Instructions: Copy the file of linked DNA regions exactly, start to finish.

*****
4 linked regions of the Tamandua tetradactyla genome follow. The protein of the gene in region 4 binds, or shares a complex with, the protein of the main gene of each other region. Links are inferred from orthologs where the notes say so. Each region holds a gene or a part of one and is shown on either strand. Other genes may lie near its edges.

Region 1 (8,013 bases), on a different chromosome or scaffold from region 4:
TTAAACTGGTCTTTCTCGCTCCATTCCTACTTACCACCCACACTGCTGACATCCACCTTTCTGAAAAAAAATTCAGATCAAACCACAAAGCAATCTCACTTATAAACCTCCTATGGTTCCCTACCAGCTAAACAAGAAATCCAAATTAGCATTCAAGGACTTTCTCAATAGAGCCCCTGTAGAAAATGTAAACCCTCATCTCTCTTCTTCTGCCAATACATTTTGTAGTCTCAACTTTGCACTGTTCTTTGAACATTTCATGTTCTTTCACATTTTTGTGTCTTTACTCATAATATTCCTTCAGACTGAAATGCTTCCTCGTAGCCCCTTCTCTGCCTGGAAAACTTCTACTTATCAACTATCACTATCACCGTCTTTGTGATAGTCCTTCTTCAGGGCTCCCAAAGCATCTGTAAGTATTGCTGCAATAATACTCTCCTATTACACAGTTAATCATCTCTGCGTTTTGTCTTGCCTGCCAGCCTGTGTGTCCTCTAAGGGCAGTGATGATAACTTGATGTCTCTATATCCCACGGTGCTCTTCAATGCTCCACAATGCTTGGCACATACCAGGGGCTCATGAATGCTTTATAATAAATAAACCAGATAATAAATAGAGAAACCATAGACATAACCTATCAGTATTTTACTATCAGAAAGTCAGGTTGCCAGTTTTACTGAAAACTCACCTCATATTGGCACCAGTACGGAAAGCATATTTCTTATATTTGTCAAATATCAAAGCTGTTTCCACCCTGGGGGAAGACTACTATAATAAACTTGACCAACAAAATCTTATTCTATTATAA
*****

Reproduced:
4 linked regions of the Tamandua tetradactyla genome follow. The protein of the gene in region 4 binds, or shares a complex with, the protein of the main gene of each other region. Links are inferred from orthologs where the notes say so. Each region holds a gene or a part of one and is shown on either strand. Other genes may lie near its edges.

Region 1 (8,013 bases), on a different chromosome or scaffold from region 4:
TTAAACTGGTCTTTCTCGCTCCATTCCTACTTACCACCCACACTGCTGACATCCACCTTTCTGAAAAAAAATTCAGATCAAACCACAAAGCAATCTCACTTATAAACCTCCTATGGTTCCCTACCAGCTAAACAAGAAATCCAAATTAGCATTCAAGGACTTTCTCAATAGAGCCCCTGTAGAAAATGTAAACCCTCATCTCTCTTCTTCTGCCAATACATTTTGTAGTCTCAACTTTGCACTGTTCTTTGAACATTTCATGTTCTTTCACATTTTTGTGTCTTTACTCATAATATTCCTTCAGACTGAAATGCTTCCTCGTAGCCCCTTCTCTGCCTGGAAAACTTCTACTTATCAACTATCACTATCACCGTCTTTGTGATAGTCCTTCTTCAGGGCTCCCAAAGCATCTGTAAGTATTGCTGCAATAATACTCTCCTATTACACAGTTAATCATCTCTGCGTTTTGTCTTGCCTGCCAGCCTGTGTGTCCTCTAAGGGCAGTGATGATAACTTGATGTCTCTATATCCCACGGTGCTCTTCAATGCTCCACAATGCTTGGCACATACCAGGGGCTCATGAATGCTTTATAATAAATAAACCAGATAATAAATAGAGAAACCATAGACATAACCTATCAGTATTTTACTATCAGAAAGTCAGGTTGCCAGTTTTACTGAAAACTCACCTCATATTGGCACCAGTACGGAAAGCATATTTCTTATATTTGTCAAATATCAAAGCTGTTTCCACCCTGGGGGAAGACTACTATAATAAACTTGACCAACAAAATCTTATTCTATTATAA